Bansang, The Gambia

Heading back home after two months in Bansang; in the best of hands, twelve years after I first met Yero Sam, and with a license to serve. The hospital soon became family. Medically our ambitions were sometimes limited by resources, but never short of effort and care. Most importantly, there was no distance to the reality in which we all live: a peaceful acceptance of lifes beginning and ending; a faith that this life is only a short prologue.

The 20-minute walk home was a space-out-session. The evening bucket shower under the stars likewise.

Between work, eat and sleep, we were reminded of how to approach life by children, always smiling; at once distanced from our adult life, yet more present to life than any of us.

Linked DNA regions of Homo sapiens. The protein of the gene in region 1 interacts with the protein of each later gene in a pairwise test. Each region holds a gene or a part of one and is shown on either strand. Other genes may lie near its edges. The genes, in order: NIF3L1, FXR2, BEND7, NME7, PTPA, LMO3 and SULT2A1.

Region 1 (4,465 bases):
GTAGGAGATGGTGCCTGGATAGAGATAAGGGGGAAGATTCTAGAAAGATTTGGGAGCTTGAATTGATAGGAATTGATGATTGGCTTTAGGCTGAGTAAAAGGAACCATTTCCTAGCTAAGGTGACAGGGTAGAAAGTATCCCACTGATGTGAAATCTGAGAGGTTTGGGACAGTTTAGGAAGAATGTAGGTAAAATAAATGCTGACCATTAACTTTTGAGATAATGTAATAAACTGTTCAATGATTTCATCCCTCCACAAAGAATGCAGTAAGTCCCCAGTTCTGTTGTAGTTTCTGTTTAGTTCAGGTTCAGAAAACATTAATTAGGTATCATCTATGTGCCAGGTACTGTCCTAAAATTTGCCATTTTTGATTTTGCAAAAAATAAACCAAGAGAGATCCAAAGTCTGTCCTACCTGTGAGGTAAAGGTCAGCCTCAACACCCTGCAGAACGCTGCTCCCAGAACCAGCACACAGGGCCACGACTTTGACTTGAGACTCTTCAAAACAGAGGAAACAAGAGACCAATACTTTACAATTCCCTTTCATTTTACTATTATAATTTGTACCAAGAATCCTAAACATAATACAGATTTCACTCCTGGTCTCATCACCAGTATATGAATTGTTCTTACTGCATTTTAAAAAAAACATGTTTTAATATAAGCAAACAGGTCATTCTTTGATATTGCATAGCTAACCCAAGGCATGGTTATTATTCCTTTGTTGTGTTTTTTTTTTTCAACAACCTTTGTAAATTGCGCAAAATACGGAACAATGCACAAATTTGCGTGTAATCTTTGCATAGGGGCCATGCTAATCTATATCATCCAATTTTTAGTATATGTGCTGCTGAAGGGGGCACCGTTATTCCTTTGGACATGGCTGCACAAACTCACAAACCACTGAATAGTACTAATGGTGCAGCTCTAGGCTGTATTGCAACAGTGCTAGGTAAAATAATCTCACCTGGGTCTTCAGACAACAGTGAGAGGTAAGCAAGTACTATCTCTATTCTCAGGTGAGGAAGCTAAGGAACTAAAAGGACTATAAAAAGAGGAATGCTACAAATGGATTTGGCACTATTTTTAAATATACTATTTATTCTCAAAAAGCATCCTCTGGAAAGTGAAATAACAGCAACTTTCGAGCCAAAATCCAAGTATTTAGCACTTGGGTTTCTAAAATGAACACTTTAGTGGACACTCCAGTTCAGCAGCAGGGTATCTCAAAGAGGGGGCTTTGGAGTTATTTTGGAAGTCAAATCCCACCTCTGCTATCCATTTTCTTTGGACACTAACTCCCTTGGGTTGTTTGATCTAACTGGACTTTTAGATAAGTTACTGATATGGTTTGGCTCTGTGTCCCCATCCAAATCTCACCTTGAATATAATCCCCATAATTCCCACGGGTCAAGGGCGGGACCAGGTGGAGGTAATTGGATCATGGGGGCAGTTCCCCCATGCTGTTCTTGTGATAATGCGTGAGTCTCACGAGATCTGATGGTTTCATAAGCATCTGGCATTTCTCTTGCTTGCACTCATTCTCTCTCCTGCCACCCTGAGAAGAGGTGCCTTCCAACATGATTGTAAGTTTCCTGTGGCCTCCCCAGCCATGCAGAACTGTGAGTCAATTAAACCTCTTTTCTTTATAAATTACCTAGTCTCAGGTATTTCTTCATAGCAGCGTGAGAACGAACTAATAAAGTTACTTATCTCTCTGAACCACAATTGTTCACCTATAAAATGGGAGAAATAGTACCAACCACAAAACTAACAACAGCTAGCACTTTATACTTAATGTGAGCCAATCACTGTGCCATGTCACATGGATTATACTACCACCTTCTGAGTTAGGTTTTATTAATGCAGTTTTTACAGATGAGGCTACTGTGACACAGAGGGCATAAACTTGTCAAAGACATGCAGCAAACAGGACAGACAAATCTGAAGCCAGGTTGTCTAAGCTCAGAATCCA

It’s the rare luxury to be inspired by so many people you’ve met; to be given the gift of sharing their time; to end up truly respecting them more than you respect yourself.

Everything is up-front, bold and honest: curiosity, humanity, injustice, joy. It saturates your mind, and it’s sometimes challenging, but it etches your heart. Even before you leave, you miss it deeply.

The world we live in feels smaller, but so do we. It’s a peaceful comfort that I hope to keep.

Thank you all of Bansang, and especially Yero and Edeny.